Thinking like a grassland…means thinking BIG!

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Thinking like a grassland.

What does this mean to you?

Well, to Dr. David Augustine from the USDA-ARS Station in Fort Collins, CO and others, it means large-scale movement of many species.  This large-scale movement enables the Great Plains evolved strategies to contend with drought, floods, and even wildfires…in a nutshell….extreme variability in weather resulting in low forage production.

Currently, our pattern of land ownership and use of Great Plains grasslands challenges native species conservation.   For example, too much management is focused at the scale of individual pastures or ranches, limiting opportunities to conserve landscape-scale processes such as fire, animal movement, and metapopulation dynamics.

“Figure 1. Potential natural vegetation of US portion of the North American Great Plains, adapted from Kuchler (1964).”


“Estimated extent of 5 major ecoregions of the US Great Plains, subdivided into 14 vegetation communities as mapped by Kuchler (1964; see Fig. 1). For each community, we present the estimated percent of the landscape in each of 10 land cover types based on an integration of cropland data layers (2011e2017) with the 2011 National Land Cover Database.”


Opportunities to increase the scale of grassland management include:

  1. Spatial prioritization of grassland restoration and reintroduction of grazing and fire.
  2. Finding creative approaches to increase the spatial scale at which fire and grazing can be applied to address watershed to landscape-scale objectives.
  3. Developing partnerships among government agencies, landowners, businesses, and conservation organizations that enhance cross-jurisdiction management and address biodiversity conservation in grassland landscapes, rather than pastures.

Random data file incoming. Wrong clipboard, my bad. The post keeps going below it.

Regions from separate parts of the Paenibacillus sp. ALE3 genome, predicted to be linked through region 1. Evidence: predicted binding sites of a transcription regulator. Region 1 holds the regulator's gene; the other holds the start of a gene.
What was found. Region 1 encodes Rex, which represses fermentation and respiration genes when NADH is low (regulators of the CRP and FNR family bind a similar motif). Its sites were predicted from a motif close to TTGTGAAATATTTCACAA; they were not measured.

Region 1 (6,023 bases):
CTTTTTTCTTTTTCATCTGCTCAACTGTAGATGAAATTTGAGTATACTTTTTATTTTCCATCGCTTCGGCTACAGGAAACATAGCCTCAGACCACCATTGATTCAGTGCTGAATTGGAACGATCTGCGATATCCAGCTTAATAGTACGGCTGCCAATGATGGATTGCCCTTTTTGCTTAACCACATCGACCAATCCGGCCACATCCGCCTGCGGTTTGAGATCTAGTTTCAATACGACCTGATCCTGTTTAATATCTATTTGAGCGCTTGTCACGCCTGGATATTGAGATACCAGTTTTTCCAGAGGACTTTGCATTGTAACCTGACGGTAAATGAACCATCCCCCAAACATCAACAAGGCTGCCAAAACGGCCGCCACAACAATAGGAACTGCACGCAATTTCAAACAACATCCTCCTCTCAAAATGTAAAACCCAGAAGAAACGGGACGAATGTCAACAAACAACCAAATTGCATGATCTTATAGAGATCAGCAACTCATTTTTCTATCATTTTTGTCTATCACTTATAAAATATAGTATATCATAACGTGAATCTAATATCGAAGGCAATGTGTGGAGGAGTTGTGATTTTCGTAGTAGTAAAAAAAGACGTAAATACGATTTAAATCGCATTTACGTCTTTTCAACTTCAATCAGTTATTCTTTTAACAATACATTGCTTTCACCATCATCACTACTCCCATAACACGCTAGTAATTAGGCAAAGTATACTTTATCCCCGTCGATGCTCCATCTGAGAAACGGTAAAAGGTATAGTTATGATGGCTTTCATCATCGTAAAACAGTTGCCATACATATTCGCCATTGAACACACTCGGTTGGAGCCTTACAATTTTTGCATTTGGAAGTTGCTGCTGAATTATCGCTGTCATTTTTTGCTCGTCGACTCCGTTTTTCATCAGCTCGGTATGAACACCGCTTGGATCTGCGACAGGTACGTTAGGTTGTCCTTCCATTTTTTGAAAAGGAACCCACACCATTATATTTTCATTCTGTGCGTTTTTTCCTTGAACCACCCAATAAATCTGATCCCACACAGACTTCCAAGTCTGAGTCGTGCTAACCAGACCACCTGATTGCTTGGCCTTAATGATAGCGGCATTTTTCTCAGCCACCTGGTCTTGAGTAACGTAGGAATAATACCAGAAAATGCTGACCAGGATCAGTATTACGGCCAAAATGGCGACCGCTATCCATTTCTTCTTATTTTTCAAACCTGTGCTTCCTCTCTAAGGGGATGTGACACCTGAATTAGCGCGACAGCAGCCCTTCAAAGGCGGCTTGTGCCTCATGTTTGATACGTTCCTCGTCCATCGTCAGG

Thinking like a grassland should be pretty easy for us range managers…open spaces, big country, and…thinking big!!

For an in-depth view of “Thinking Like a Grassland: Challenges and Opportunities for
Biodiversity Conservation in the Great Plains of North America”, click on this link: Thinking like a grassland Augustine et al., 2020 REM.

Prescribed Burn School… Going Digital!

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Ok, get excited because I have some news to share with you! For the past year, I have been putting together an improved burn school experience in the form of an online course. This course packs all of the prescribed burn education I go through in the first two days of a burn school and lets you go through the content at your own pace.

This course is perfect for you if…
• You are ready to see an improvement in your rangeland and ecosystem
• You are limited on time and want to learn how best to bring life back to your land
• You are interested in learning more about prescribed burning and the benefits of burns
• You currently are or are interested in becoming a Certified and Insured Prescribed Burn Manager (CIPBM)
• You want to be eligible for future certification from the Texas Department of Agriculture

Prescribed Burning Benefits
Prescribed burning, also known as controlled burning, is a technique used by certified fire experts to manage rangeland productivity and restore health to ecosystems.